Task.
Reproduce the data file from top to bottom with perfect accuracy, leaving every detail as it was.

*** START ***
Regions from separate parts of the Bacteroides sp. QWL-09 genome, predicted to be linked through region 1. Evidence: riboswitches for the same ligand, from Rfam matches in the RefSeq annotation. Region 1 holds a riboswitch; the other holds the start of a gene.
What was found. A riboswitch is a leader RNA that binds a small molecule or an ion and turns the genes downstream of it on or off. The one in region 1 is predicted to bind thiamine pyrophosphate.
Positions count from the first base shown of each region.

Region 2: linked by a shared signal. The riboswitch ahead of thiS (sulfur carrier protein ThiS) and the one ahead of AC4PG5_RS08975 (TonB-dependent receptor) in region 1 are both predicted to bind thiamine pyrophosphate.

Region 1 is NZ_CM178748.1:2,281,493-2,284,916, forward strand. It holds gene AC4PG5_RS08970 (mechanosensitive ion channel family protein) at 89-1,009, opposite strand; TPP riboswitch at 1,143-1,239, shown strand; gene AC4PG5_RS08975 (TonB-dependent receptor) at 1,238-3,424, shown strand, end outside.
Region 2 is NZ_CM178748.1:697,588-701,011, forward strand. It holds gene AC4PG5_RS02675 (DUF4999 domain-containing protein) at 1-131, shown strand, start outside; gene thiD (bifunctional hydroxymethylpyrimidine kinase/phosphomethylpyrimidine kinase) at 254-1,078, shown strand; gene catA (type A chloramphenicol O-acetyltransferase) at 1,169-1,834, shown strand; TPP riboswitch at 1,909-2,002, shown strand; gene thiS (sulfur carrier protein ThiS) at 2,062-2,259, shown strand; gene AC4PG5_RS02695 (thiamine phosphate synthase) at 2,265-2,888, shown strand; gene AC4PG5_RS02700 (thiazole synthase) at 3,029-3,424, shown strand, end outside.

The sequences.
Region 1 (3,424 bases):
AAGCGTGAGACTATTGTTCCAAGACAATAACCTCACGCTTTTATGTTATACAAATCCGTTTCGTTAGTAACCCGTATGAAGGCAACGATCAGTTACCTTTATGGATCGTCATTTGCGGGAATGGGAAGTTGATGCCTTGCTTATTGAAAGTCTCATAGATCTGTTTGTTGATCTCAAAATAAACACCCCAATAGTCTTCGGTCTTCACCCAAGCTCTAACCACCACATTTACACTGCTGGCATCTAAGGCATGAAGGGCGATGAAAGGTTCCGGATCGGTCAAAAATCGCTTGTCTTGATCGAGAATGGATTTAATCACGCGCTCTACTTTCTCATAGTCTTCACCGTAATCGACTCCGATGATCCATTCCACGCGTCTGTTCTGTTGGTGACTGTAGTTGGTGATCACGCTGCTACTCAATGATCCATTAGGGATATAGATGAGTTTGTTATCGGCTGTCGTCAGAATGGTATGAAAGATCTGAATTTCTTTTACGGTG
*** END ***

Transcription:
Regions from separate parts of the Bacteroides sp. QWL-09 genome, predicted to be linked through region 1. Evidence: riboswitches for the same ligand, from Rfam matches in the RefSeq annotation. Region 1 holds a riboswitch; the other holds the start of a gene.
What was found. A riboswitch is a leader RNA that binds a small molecule or an ion and turns the genes downstream of it on or off. The one in region 1 is predicted to bind thiamine pyrophosphate.
Positions count from the first base shown of each region.

Region 2: linked by a shared signal. The riboswitch ahead of thiS (sulfur carrier protein ThiS) and the one ahead of AC4PG5_RS08975 (TonB-dependent receptor) in region 1 are both predicted to bind thiamine pyrophosphate.

Region 1 is NZ_CM178748.1:2,281,493-2,284,916, forward strand. It holds gene AC4PG5_RS08970 (mechanosensitive ion channel family protein) at 89-1,009, opposite strand; TPP riboswitch at 1,143-1,239, shown strand; gene AC4PG5_RS08975 (TonB-dependent receptor) at 1,238-3,424, shown strand, end outside.
Region 2 is NZ_CM178748.1:697,588-701,011, forward strand. It holds gene AC4PG5_RS02675 (DUF4999 domain-containing protein) at 1-131, shown strand, start outside; gene thiD (bifunctional hydroxymethylpyrimidine kinase/phosphomethylpyrimidine kinase) at 254-1,078, shown strand; gene catA (type A chloramphenicol O-acetyltransferase) at 1,169-1,834, shown strand; TPP riboswitch at 1,909-2,002, shown strand; gene thiS (sulfur carrier protein ThiS) at 2,062-2,259, shown strand; gene AC4PG5_RS02695 (thiamine phosphate synthase) at 2,265-2,888, shown strand; gene AC4PG5_RS02700 (thiazole synthase) at 3,029-3,424, shown strand, end outside.

The sequences.
Region 1 (3,424 bases):
AAGCGTGAGACTATTGTTCCAAGACAATAACCTCACGCTTTTATGTTATACAAATCCGTTTCGTTAGTAACCCGTATGAAGGCAACGATCAGTTACCTTTATGGATCGTCATTTGCGGGAATGGGAAGTTGATGCCTTGCTTATTGAAAGTCTCATAGATCTGTTTGTTGATCTCAAAATAAACACCCCAATAGTCTTCGGTCTTCACCCAAGCTCTAACCACCACATTTACACTGCTGGCATCTAAGGCATGAAGGGCGATGAAAGGTTCCGGATCGGTCAAAAATCGCTTGTCTTGATCGAGAATGGATTTAATCACGCGCTCTACTTTCTCATAGTCTTCACCGTAATCGACTCCGATGATCCATTCCACGCGTCTGTTCTGTTGGTGACTGTAGTTGGTGATCACGCTGCTACTCAATGATCCATTAGGGATATAGATGAGTTTGTTATCGGCTGTCGTCAGAATGGTATGAAAGATCTGAATTTCTTTTACGGTG